NYC’s love affair with ramen joints seems to have opened up the floodgates for sake bars, with traditional places like Yopparai and Shigure as well as flashy spots like Cherry opening in the last few months. But if there’s one that could very well change most New Yorkers’ relationship to sake—that is, as a beverage drunk only with Japanese food—it’s SakaMai. The long, narrow space was intentionally designed to only hint at the sake focus. “We want people to feel welcome, to come here like they would any wine bar,” says Yasuyuki Suzuki, a sake sommelier who’s honed his craft at Kumo in LA and NYC’s 15 East. He follows through on that desire by keeping his list broad but not overwhelming, kicking it off with flights that explore sake by brewery or style and are particularly suited to the season. On a cold night, a trio of Nama Genshus—draft and cask-strength sakes, or Atsu-Kan (warmed sakes)—quickly take off the chill; so does the food, a series of creative plates by chef Takanori Akiyama that echo the space in their sleek, nationless composition. Crisp batter-fried shishito peppers would be at home in any restaurant; a small cup of fresh mozzarella, uni, olive oil and yuzu is delightfully confounding, refusing, like the space, to be pigeon-holed in any one cuisine. Take a seat in the dining room, or sink into a plush chair by the fireplace in the lounge; if you have a large party, reserve the sky-lit table in the loft. At SakaMai, you can have your sake any way you want—and until 3 a.m.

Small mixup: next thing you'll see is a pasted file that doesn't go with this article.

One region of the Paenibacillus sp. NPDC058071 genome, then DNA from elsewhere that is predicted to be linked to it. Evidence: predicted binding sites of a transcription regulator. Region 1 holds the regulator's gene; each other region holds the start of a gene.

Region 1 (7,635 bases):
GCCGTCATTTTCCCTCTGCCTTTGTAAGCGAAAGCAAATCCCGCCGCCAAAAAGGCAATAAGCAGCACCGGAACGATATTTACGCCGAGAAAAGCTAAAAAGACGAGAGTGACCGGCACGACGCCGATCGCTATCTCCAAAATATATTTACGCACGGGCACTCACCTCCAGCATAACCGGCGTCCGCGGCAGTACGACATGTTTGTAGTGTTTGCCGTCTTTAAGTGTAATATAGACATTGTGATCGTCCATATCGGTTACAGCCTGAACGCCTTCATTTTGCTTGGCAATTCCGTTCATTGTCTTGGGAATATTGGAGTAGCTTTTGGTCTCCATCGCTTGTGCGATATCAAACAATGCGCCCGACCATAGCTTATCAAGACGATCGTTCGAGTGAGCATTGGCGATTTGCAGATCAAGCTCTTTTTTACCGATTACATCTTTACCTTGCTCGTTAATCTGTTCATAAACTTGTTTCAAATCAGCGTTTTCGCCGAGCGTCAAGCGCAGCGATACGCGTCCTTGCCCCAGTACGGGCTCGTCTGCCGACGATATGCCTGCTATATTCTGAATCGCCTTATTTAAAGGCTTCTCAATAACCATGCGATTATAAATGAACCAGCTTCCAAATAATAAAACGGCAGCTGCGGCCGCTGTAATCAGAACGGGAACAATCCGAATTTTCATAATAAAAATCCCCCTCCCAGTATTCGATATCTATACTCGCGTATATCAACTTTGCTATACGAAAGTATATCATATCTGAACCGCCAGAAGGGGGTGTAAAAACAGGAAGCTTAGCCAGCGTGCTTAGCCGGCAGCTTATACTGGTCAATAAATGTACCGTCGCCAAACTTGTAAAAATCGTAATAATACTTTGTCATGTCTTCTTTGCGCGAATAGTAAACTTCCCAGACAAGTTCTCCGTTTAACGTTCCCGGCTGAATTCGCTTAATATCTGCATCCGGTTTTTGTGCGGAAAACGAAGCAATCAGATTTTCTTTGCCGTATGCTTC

157 Ludlow St., New York, NY
is W&S’s editor at large and covers the wines of the Mediterranean and Central and Eastern Europe for the magazine.
This story appears in the print issue of April 2013.
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